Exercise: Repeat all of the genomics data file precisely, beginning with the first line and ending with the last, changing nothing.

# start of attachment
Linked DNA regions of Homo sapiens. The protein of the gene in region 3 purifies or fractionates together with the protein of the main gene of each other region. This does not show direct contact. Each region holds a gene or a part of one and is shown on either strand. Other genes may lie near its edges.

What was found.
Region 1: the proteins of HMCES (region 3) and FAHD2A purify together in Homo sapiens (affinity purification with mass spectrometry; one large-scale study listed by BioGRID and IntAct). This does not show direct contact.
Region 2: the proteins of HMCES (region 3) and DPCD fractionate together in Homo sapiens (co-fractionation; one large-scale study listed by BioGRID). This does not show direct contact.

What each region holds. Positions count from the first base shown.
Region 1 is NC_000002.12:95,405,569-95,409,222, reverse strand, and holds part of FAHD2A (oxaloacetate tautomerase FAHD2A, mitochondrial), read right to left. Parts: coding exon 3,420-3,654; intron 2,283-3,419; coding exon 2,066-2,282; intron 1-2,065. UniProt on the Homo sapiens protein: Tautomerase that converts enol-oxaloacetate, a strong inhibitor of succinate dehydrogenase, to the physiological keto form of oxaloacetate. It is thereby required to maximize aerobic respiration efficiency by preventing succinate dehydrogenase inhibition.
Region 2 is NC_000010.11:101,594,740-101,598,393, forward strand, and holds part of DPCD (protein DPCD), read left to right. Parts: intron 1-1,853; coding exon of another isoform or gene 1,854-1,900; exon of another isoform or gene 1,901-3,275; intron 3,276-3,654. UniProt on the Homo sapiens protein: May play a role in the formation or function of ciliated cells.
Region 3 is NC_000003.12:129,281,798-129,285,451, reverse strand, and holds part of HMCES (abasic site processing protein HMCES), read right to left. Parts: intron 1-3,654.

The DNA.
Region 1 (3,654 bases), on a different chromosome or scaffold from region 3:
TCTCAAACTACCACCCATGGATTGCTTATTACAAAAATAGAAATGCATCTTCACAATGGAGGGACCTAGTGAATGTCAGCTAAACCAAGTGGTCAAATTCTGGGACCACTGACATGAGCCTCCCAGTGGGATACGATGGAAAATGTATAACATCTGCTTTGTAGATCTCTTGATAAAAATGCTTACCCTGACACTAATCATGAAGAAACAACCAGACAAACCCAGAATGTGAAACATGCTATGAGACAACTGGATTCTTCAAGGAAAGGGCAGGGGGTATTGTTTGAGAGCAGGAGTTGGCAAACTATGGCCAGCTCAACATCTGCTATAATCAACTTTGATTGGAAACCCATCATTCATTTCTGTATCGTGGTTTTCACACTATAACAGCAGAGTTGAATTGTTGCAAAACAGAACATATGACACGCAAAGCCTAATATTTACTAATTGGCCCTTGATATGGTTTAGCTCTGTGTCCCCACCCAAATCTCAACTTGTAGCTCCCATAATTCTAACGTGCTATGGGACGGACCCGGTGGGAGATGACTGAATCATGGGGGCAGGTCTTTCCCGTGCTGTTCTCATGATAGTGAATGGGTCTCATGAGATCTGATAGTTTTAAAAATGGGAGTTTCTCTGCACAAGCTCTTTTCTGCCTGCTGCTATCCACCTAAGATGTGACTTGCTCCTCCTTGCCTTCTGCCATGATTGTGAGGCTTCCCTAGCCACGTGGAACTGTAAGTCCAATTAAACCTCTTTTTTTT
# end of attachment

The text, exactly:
Linked DNA regions of Homo sapiens. The protein of the gene in region 3 purifies or fractionates together with the protein of the main gene of each other region. This does not show direct contact. Each region holds a gene or a part of one and is shown on either strand. Other genes may lie near its edges.

What was found.
Region 1: the proteins of HMCES (region 3) and FAHD2A purify together in Homo sapiens (affinity purification with mass spectrometry; one large-scale study listed by BioGRID and IntAct). This does not show direct contact.
Region 2: the proteins of HMCES (region 3) and DPCD fractionate together in Homo sapiens (co-fractionation; one large-scale study listed by BioGRID). This does not show direct contact.

What each region holds. Positions count from the first base shown.
Region 1 is NC_000002.12:95,405,569-95,409,222, reverse strand, and holds part of FAHD2A (oxaloacetate tautomerase FAHD2A, mitochondrial), read right to left. Parts: coding exon 3,420-3,654; intron 2,283-3,419; coding exon 2,066-2,282; intron 1-2,065. UniProt on the Homo sapiens protein: Tautomerase that converts enol-oxaloacetate, a strong inhibitor of succinate dehydrogenase, to the physiological keto form of oxaloacetate. It is thereby required to maximize aerobic respiration efficiency by preventing succinate dehydrogenase inhibition.
Region 2 is NC_000010.11:101,594,740-101,598,393, forward strand, and holds part of DPCD (protein DPCD), read left to right. Parts: intron 1-1,853; coding exon of another isoform or gene 1,854-1,900; exon of another isoform or gene 1,901-3,275; intron 3,276-3,654. UniProt on the Homo sapiens protein: May play a role in the formation or function of ciliated cells.
Region 3 is NC_000003.12:129,281,798-129,285,451, reverse strand, and holds part of HMCES (abasic site processing protein HMCES), read right to left. Parts: intron 1-3,654.

The DNA.
Region 1 (3,654 bases), on a different chromosome or scaffold from region 3:
TCTCAAACTACCACCCATGGATTGCTTATTACAAAAATAGAAATGCATCTTCACAATGGAGGGACCTAGTGAATGTCAGCTAAACCAAGTGGTCAAATTCTGGGACCACTGACATGAGCCTCCCAGTGGGATACGATGGAAAATGTATAACATCTGCTTTGTAGATCTCTTGATAAAAATGCTTACCCTGACACTAATCATGAAGAAACAACCAGACAAACCCAGAATGTGAAACATGCTATGAGACAACTGGATTCTTCAAGGAAAGGGCAGGGGGTATTGTTTGAGAGCAGGAGTTGGCAAACTATGGCCAGCTCAACATCTGCTATAATCAACTTTGATTGGAAACCCATCATTCATTTCTGTATCGTGGTTTTCACACTATAACAGCAGAGTTGAATTGTTGCAAAACAGAACATATGACACGCAAAGCCTAATATTTACTAATTGGCCCTTGATATGGTTTAGCTCTGTGTCCCCACCCAAATCTCAACTTGTAGCTCCCATAATTCTAACGTGCTATGGGACGGACCCGGTGGGAGATGACTGAATCATGGGGGCAGGTCTTTCCCGTGCTGTTCTCATGATAGTGAATGGGTCTCATGAGATCTGATAGTTTTAAAAATGGGAGTTTCTCTGCACAAGCTCTTTTCTGCCTGCTGCTATCCACCTAAGATGTGACTTGCTCCTCCTTGCCTTCTGCCATGATTGTGAGGCTTCCCTAGCCACGTGGAACTGTAAGTCCAATTAAACCTCTTTTTTTT